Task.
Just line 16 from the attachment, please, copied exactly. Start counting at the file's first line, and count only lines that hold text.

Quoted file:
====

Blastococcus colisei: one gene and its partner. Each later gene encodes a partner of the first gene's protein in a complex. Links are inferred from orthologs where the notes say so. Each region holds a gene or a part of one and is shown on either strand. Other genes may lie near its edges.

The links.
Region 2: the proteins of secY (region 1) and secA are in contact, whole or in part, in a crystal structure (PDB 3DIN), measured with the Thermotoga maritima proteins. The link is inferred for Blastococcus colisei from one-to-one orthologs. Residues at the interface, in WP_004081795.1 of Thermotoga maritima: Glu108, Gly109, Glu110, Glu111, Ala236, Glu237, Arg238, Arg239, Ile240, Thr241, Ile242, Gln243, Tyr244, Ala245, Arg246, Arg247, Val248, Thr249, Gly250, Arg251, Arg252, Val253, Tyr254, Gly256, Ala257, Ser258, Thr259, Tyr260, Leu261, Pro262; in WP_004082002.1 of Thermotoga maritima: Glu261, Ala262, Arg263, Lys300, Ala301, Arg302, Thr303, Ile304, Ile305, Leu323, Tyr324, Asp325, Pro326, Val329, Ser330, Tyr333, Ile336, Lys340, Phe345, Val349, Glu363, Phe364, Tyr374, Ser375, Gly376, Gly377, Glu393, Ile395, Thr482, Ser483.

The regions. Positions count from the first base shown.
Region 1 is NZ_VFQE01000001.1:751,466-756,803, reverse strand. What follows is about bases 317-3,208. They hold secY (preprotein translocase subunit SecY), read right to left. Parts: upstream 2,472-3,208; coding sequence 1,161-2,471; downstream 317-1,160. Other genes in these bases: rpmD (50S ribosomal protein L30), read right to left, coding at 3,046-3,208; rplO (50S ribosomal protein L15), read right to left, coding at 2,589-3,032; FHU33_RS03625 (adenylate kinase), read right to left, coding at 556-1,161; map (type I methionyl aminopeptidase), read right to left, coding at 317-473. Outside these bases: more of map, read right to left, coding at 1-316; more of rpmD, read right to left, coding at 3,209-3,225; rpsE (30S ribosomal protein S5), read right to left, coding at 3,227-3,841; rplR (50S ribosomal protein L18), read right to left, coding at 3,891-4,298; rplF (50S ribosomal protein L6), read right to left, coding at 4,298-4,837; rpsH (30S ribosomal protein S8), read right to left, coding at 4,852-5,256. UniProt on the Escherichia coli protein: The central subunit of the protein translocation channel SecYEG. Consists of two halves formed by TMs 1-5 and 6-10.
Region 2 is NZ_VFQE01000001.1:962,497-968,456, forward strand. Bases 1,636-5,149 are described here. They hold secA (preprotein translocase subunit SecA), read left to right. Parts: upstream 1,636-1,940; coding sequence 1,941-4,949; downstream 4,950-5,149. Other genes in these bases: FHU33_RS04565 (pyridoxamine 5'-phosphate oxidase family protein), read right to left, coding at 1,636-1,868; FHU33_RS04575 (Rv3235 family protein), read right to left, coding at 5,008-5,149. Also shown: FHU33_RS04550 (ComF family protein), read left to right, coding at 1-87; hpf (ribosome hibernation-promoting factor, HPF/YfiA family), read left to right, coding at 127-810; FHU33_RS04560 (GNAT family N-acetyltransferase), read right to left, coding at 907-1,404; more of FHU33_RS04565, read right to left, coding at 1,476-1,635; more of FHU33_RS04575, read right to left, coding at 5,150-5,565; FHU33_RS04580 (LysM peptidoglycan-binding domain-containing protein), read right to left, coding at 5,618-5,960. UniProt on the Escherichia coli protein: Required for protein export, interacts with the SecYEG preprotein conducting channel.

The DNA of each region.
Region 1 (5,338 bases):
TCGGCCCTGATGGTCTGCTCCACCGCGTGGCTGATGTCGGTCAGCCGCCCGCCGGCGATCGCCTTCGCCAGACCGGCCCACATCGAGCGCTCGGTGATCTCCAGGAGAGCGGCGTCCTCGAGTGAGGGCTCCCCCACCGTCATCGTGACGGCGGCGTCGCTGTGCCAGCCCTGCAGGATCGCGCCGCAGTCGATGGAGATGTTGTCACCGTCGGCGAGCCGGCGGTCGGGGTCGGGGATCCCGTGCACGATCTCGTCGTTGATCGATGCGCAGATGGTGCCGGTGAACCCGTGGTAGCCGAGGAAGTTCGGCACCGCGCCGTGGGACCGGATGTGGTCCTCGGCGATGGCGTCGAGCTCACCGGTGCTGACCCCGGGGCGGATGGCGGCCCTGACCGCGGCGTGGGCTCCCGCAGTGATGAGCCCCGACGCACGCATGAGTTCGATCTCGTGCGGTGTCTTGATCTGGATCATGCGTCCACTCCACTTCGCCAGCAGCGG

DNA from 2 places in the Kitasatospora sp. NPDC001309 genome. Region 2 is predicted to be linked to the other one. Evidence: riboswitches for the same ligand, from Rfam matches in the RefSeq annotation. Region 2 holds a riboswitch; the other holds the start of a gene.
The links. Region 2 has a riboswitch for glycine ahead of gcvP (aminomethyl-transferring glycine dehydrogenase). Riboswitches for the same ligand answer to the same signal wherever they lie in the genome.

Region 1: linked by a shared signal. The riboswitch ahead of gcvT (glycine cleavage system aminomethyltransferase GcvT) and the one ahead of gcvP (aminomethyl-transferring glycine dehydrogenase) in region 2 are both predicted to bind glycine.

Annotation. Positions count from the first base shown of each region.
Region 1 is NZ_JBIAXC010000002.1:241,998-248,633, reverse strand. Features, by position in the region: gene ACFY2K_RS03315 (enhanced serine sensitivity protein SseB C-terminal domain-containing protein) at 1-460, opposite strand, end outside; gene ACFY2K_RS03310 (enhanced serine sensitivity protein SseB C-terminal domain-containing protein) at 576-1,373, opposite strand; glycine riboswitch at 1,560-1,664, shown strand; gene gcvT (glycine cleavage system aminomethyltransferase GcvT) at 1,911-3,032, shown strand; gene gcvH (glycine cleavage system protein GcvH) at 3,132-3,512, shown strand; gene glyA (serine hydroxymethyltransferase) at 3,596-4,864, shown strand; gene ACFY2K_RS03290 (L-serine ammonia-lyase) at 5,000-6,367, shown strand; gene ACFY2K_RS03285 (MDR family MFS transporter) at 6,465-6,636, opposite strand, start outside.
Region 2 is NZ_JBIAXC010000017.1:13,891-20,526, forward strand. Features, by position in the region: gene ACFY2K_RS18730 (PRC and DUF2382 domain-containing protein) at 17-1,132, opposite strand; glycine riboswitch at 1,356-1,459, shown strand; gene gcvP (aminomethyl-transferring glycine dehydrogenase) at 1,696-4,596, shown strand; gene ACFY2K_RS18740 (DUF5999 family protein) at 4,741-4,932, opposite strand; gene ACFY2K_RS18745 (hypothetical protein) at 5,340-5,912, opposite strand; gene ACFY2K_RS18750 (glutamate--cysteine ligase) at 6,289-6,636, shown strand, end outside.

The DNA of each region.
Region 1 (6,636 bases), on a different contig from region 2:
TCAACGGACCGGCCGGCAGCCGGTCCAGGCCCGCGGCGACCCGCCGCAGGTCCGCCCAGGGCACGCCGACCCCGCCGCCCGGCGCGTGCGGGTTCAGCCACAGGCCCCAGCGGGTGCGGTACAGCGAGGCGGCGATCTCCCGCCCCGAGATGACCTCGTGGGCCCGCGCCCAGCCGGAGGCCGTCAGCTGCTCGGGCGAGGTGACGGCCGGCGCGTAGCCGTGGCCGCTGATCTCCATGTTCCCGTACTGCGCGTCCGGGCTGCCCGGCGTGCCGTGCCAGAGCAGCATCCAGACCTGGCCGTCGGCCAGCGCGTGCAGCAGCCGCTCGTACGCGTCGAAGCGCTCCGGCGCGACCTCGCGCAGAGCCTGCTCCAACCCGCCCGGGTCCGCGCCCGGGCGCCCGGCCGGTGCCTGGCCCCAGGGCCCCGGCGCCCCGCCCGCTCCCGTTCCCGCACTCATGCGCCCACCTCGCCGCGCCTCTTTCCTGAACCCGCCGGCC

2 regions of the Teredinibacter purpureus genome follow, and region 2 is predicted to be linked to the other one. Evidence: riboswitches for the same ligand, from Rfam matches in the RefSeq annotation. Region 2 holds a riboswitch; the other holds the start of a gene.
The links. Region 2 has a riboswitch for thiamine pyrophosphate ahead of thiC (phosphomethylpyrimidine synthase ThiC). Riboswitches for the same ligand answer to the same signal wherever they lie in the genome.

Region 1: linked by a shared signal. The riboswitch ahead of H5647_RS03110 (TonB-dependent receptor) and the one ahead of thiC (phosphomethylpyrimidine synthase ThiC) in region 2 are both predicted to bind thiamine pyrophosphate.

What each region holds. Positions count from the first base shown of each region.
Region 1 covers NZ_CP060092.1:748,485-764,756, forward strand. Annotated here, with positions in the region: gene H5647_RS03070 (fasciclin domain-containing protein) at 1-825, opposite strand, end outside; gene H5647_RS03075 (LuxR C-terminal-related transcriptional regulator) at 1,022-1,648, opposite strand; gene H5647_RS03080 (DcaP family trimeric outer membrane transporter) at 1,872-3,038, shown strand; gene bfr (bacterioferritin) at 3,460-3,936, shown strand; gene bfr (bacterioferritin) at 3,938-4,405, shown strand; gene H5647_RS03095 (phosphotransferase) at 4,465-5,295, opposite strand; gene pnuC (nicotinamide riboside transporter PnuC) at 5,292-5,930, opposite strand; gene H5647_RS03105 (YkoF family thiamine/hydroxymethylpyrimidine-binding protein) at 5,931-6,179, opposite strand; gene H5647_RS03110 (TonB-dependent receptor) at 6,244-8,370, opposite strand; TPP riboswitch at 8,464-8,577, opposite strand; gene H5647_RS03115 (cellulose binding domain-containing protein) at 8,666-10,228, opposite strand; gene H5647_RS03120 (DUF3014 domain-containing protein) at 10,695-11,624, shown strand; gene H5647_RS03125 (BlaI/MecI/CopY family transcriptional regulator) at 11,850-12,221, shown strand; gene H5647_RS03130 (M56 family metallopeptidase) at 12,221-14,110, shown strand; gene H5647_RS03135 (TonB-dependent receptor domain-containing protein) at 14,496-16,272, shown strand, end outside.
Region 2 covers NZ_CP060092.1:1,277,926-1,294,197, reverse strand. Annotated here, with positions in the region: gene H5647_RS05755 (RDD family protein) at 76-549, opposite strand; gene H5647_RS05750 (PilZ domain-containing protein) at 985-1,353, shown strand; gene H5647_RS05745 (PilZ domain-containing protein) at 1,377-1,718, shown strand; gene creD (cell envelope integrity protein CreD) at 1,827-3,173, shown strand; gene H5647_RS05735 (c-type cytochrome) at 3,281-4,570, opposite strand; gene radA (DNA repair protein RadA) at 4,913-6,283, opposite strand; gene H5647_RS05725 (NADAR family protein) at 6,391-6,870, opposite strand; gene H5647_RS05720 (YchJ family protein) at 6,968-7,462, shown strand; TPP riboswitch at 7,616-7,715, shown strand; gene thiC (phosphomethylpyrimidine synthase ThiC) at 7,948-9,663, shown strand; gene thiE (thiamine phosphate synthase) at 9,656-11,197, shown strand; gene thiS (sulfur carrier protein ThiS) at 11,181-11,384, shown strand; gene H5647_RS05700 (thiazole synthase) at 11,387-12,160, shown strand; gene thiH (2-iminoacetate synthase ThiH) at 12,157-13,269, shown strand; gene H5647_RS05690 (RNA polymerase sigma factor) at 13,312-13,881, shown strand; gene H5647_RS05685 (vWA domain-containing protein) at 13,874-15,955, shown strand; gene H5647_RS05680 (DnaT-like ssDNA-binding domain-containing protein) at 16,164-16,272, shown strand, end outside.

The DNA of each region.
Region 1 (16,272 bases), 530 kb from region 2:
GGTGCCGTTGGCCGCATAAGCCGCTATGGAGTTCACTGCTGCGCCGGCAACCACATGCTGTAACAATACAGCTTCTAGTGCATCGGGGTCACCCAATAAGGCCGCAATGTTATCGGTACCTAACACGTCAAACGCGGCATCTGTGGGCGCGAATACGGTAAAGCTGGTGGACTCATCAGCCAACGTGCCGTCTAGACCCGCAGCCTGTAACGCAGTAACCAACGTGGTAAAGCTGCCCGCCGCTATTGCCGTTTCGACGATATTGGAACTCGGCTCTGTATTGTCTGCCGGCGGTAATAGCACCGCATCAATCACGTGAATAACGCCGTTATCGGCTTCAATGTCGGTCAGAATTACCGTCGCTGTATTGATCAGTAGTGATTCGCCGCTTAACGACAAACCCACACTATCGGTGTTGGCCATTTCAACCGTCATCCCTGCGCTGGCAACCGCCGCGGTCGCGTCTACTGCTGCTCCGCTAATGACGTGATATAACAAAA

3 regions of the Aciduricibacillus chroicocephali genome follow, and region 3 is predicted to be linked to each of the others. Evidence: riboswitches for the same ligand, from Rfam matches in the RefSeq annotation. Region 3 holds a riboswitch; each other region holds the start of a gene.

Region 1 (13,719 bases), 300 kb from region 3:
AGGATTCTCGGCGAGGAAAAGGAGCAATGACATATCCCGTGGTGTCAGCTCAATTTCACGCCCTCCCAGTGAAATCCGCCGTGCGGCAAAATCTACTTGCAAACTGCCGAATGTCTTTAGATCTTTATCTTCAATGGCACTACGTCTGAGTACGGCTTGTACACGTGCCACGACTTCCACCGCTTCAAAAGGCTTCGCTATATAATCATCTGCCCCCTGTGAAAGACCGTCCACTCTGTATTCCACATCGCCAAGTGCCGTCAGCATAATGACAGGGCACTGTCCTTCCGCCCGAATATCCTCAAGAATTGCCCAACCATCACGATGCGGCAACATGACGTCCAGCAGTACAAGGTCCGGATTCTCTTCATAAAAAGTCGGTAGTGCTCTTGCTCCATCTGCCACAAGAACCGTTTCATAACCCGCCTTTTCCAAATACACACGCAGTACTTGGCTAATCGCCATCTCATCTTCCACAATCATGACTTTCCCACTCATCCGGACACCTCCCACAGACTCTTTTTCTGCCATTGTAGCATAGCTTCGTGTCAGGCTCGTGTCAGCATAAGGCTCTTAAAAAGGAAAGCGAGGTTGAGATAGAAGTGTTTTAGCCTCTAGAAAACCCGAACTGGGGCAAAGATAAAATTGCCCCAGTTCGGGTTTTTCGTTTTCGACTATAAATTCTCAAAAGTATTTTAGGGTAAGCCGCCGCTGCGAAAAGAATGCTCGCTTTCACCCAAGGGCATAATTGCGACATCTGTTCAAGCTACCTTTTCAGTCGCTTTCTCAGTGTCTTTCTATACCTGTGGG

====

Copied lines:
The DNA of each region.